Neural-network detection of hypoglycemic episodes in children with type 1 diabetes using physiological responses

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Conference Proceeding
Proceedings of the 28th IEEE EMBS Annual International Conference, 2006, pp. 6053 - 6056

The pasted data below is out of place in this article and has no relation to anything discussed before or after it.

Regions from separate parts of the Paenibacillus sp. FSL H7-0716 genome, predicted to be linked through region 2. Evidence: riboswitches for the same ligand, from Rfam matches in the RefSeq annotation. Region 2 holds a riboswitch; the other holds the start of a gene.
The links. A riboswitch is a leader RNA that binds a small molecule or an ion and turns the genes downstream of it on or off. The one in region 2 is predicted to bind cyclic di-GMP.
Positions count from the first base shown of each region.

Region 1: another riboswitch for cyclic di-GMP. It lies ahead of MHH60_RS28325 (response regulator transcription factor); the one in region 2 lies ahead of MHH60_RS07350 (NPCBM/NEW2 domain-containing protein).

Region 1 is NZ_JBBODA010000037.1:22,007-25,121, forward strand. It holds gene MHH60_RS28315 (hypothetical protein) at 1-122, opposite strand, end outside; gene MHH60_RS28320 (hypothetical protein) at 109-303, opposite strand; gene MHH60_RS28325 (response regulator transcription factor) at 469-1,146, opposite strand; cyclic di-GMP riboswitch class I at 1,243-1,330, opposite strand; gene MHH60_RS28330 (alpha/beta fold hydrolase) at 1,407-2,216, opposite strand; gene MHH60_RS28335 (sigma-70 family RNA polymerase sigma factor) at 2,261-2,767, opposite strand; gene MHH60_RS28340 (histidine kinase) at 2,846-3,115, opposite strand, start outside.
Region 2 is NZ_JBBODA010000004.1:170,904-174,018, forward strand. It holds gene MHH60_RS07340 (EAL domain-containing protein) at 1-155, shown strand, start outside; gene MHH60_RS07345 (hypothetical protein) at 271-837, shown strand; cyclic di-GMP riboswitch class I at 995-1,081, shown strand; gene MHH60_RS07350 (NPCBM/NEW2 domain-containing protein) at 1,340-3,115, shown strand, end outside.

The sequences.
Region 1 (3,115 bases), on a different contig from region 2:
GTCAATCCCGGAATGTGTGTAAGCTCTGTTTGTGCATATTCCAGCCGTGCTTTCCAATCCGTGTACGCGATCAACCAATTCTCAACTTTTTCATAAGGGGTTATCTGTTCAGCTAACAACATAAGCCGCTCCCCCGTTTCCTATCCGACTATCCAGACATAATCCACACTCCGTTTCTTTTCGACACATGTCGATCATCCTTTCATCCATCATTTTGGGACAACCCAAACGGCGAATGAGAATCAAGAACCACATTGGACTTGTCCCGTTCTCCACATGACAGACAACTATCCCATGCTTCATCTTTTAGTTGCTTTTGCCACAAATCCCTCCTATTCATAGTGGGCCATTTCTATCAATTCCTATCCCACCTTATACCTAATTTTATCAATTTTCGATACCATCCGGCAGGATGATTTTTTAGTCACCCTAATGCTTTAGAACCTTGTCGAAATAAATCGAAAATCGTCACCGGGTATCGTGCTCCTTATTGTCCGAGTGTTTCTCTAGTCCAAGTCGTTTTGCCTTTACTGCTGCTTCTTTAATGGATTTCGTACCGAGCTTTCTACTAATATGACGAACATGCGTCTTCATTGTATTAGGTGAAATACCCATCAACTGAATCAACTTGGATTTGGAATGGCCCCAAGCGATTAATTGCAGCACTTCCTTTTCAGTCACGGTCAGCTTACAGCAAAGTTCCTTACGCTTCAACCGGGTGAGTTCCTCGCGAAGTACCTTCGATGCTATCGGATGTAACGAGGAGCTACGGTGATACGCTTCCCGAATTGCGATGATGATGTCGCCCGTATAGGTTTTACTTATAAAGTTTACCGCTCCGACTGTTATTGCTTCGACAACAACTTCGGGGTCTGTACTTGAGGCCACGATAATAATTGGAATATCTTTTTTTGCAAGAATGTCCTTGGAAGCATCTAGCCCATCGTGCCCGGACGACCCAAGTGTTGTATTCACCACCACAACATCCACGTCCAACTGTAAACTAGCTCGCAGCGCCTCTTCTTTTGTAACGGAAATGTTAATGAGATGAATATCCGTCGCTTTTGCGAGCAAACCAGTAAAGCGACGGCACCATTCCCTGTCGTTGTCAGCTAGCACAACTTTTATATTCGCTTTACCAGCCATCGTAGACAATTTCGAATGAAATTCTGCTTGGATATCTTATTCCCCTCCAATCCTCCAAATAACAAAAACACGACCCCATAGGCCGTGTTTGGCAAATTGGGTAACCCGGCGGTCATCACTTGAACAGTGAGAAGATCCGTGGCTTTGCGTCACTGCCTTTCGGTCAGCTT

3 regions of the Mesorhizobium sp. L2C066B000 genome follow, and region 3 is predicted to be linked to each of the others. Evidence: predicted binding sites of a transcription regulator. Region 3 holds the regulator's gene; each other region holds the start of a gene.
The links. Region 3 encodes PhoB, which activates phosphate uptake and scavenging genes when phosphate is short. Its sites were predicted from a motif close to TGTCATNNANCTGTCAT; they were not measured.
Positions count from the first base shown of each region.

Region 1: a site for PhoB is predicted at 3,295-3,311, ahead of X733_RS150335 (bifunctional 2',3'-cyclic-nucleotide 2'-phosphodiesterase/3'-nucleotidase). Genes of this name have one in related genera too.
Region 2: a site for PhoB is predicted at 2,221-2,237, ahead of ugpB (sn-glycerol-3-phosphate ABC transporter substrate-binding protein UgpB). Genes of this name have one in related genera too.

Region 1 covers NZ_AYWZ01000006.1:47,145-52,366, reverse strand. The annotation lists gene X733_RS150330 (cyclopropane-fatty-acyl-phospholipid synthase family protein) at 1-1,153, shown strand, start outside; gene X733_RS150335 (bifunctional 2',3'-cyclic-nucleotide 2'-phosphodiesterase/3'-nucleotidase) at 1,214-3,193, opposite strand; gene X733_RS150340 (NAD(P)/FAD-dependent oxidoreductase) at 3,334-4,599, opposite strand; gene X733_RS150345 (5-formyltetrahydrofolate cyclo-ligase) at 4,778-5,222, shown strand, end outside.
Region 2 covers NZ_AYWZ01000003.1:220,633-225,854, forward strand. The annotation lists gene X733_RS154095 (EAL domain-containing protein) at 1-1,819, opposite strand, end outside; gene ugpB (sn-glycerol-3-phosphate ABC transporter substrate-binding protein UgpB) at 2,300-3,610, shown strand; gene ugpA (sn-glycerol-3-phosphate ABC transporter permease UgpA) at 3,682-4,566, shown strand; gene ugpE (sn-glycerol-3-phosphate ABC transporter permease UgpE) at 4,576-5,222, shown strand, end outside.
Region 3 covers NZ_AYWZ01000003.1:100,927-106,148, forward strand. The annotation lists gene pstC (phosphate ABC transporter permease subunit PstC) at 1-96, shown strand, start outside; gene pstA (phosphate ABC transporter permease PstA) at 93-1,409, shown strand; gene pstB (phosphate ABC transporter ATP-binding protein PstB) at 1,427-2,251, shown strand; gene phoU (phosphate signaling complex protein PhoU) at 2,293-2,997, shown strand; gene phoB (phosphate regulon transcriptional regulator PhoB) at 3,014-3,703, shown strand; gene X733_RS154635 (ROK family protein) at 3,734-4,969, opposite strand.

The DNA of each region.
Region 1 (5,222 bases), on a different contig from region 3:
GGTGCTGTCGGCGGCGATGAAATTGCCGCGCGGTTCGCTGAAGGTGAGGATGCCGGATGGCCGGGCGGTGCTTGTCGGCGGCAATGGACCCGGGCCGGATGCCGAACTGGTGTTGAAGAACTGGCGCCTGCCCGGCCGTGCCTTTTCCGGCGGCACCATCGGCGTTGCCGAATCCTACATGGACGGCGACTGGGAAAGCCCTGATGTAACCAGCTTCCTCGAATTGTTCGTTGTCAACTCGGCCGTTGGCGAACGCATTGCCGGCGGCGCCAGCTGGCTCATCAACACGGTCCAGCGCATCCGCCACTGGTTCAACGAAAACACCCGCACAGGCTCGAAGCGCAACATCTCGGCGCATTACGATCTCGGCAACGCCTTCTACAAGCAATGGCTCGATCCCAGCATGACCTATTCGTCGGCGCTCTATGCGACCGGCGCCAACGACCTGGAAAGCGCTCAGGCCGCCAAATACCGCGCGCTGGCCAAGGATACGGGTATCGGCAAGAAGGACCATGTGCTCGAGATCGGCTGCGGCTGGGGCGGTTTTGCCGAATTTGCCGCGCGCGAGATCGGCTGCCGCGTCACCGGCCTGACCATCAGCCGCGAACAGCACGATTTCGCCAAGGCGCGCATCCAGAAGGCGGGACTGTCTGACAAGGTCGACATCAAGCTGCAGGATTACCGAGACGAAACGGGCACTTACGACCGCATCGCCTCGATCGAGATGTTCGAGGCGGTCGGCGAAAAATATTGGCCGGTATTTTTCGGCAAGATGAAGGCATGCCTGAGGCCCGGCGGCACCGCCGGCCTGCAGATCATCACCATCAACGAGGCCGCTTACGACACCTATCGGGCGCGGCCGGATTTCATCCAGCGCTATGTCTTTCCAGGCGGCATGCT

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The most common and highly feared adverse effect of intensive insulin therapy in patients with diabetes is the increased risk of hypoglycemia. Symptoms of hypoglycemia arise from the activation of the autonomous central nervous systems and from reduced cerebral glucose consumption. HypoMon is a non-invasive monitor that measures some physiological parameters continuously to provide detection of hypoglycemic episodes in Type 1 diabetes mellitus patients (T1DM). Based on heart rate, corrected QT interval of the ECG signal and skin impedance, a neural network detection algorithm has been developed to recognize the presence of hypoglycemic episodes. From a clinical study of 21 children with T1DM, associated with hypoglycemic episodes, their heart rates increased (1.16plusmn0.16 vs. 1.03plusmn0.11, P<0.0001), their corrected QT intervals increased (1.09plusmn0.09 vs. 1.02plusmn0.07, P<0.0001) and their skin impedances reduced significantly (0.66plusmn0.19 vs. 0.82plusmn0.21, P<0.0001). The overall data were obtained and grouped into a training set, a validation set and a test set, each with 7 patients randomly selected. Using a feedforward multi-layer neural network with 9 hidden nodes, and an algorithm developed from the training set and the validation set, a sensitivity of 0.9516 and specificity of 0.4142 were achieved for the test set. A more advanced neural network algorithm will be developed to improve the specificity of test sets in the near future
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